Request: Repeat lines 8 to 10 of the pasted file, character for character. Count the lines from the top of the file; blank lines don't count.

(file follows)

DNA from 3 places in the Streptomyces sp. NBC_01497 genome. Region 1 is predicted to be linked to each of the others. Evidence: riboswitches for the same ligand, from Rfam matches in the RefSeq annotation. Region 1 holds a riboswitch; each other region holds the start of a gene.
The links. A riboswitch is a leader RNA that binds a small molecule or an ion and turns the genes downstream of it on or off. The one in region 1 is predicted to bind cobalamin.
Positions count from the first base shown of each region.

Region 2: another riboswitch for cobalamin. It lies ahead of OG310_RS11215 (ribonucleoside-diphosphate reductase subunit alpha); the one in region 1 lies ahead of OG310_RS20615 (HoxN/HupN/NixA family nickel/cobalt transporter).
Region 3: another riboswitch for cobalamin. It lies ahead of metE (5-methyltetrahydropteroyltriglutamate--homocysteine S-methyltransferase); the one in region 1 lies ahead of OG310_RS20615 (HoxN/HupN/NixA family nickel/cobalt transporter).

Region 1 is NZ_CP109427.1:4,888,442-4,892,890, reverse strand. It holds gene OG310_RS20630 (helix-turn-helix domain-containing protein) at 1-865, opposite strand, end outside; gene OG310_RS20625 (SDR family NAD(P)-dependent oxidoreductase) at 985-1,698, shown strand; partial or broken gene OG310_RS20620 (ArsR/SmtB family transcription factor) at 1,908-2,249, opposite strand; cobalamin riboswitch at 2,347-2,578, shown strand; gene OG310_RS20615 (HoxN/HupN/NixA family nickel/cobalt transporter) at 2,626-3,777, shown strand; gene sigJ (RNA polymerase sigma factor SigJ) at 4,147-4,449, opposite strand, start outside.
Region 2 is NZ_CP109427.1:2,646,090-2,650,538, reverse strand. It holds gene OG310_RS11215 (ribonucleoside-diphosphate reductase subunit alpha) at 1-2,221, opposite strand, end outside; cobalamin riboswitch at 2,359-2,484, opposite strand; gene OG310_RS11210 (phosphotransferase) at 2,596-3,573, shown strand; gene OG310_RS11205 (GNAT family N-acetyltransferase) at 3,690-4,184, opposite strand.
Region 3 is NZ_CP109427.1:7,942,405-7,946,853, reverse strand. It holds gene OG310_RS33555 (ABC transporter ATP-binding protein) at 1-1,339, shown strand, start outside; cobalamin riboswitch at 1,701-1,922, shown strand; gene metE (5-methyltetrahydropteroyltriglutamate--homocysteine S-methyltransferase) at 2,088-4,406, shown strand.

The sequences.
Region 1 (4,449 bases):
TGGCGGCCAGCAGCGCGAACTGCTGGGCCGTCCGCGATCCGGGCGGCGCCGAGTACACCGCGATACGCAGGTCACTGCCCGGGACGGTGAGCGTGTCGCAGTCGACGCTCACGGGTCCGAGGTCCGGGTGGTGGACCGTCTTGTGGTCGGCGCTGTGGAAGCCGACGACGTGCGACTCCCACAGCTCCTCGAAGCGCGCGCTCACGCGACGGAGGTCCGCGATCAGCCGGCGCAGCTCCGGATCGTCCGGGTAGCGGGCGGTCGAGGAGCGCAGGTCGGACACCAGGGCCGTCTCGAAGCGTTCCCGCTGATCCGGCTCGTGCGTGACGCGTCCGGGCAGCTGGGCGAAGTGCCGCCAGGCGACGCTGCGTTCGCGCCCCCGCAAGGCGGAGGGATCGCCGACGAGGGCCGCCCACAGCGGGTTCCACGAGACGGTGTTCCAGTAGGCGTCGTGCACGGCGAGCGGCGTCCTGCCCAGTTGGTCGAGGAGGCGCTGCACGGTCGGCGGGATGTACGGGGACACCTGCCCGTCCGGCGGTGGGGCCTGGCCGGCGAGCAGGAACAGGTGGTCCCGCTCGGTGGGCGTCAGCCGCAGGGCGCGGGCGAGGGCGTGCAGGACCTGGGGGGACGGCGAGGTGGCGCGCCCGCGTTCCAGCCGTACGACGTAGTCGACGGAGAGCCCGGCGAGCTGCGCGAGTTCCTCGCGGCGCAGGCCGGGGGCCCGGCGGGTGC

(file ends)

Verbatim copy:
Region 3 is NZ_CP109427.1:7,942,405-7,946,853, reverse strand. It holds gene OG310_RS33555 (ABC transporter ATP-binding protein) at 1-1,339, shown strand, start outside; cobalamin riboswitch at 1,701-1,922, shown strand; gene metE (5-methyltetrahydropteroyltriglutamate--homocysteine S-methyltransferase) at 2,088-4,406, shown strand.

The sequences.
Region 1 (4,449 bases):